By STEVE PERSALL
Times Film Critic
For nearly the entirety of Shutter Island, it feels like Martin Scorsese should be admitted to the insane asylum he's splashing on the screen.
Every choice by this typically methodical filmmaker is so overblown — the loud, don't-go-there music, arch dialogue, how the camera moves and what the lens sees — that Scorsese's storytelling instincts seem to be evaporating before our eyes.
Then Shutter Island became one of the few movies to ever flat-out fool me — I haven't read Dennis Lehane's novel — with late twists of pretzel logic making everything bothersome about the movie something to admire. There is raving madness in Shutter Island and also in Scorsese's intensely gothic method, requiring more than usual patience and certainly a second viewing to appreciate.
Nothing will be spoiled here; just knowing that some things really aren't what they seem is enough, and might have aided my first impression. Scorsese and screenwriter Laeta Kalogridis convincingly point accusatory fingers in several directions, even the supernatural, in a puzzling case for U.S. Marshal Teddy Daniels (Leonardo DiCaprio).
Teddy has been dispatched to Ashecliffe Hospital for the criminally insane on Shutter Island, off the Boston coast, in 1954. A patient has mysteriously disappeared, a woman named Rachel Solando, who murdered her children. It's an impossible escape from maximum security in a place that makes Alcatraz look like a seaside resort. The supervisor, Dr. Cawley (Ben Kingsley), is obviously hiding something, and Teddy's first-time partner (Mark Ruffalo) isn't eager to find out what.
The investigation takes Teddy to a former Nazi (Max von Sydow) and a host of grotesquely insane prisoners (or "patients," as Cawley insists), leading to a grisly subplot of inhumane psychotherapies. It turns out Teddy has a personal reason for taking this assignment, causing him horrific hallucinations in these surroundings, and is possibly drugged by the staff.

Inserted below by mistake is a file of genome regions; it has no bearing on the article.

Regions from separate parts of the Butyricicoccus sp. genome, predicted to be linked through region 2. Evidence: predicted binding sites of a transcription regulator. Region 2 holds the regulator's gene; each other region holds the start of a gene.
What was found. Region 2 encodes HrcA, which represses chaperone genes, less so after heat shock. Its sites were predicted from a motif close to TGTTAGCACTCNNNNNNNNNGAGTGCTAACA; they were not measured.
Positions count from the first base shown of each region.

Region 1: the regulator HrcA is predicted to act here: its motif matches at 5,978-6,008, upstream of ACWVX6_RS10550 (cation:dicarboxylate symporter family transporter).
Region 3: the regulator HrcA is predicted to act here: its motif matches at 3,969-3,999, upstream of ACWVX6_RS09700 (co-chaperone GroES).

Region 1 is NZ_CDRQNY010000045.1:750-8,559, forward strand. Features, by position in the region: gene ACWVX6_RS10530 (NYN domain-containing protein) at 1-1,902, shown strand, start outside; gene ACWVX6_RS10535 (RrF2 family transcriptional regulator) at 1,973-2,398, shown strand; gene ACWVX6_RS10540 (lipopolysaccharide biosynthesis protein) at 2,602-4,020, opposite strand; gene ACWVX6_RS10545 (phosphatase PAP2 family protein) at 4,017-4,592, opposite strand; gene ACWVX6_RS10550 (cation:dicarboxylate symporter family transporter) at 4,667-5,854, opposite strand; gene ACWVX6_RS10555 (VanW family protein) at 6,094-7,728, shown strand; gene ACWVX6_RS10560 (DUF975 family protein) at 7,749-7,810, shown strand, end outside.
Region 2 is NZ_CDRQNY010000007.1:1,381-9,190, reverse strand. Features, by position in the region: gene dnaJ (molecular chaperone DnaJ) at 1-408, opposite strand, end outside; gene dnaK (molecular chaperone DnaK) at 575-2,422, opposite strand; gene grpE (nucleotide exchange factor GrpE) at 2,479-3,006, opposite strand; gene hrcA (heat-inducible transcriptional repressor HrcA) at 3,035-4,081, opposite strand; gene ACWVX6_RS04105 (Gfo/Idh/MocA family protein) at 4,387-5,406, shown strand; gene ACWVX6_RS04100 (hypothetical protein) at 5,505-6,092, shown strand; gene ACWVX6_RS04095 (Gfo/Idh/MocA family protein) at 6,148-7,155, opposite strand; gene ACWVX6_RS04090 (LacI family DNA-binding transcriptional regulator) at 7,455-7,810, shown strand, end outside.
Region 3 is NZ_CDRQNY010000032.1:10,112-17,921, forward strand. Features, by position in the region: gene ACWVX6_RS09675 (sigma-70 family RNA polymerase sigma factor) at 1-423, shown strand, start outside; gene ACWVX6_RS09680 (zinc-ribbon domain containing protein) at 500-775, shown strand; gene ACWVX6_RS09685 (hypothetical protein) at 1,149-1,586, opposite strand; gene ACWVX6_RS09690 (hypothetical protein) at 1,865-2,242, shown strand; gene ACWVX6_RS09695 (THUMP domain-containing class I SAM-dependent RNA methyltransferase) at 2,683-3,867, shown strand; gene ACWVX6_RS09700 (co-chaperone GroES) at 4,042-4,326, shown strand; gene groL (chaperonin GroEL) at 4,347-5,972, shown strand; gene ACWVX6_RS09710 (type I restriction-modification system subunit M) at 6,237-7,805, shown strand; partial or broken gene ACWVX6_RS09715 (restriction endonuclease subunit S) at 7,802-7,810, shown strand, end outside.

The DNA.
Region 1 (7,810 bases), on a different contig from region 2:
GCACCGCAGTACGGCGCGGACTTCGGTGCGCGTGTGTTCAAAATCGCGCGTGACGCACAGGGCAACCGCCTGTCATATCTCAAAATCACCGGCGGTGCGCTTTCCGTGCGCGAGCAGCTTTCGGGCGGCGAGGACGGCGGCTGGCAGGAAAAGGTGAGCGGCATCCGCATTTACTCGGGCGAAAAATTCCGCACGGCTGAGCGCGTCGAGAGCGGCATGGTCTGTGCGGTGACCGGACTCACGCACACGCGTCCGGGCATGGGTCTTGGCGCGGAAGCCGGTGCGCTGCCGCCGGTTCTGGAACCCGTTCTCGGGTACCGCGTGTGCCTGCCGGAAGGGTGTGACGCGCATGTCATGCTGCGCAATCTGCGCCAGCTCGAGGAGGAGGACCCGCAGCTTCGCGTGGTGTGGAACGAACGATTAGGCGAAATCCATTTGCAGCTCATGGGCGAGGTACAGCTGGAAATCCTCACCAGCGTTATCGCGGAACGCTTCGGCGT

Meanwhile, a hurricane is bearing down on Shutter Island, cutting off communication with the mainland and threatening to set the inmates free.
The sheer volume of crises may be enough to frustrate folks who skipped the book, wondering when Scorsese will settle down and solve something, anything.
Eventually the solution hits like that hurricane, spinning the plot into even darker psychological thrills.
Even with awareness, the midsection of Shutter Island feels overextended with the director's intent to re-create madhouse B movies like Shock Treatment. But explaining what irked and then impressed me about Shutter Island— even the performances — is difficult without spoiling any surprises. That's a compliment to Scorsese's vision.
Hindsight tells me I should have known what was coming, but being blindsided is much more fun than guessing correctly. Every feverish clue is right there on the screen, getting on your nerves and then under your skin.
Steve Persall can be reached at firstname.lastname@example.org or (727) 893-8365. Read his blog, Reeling in the Years, at blogs.tampabay.com/movies.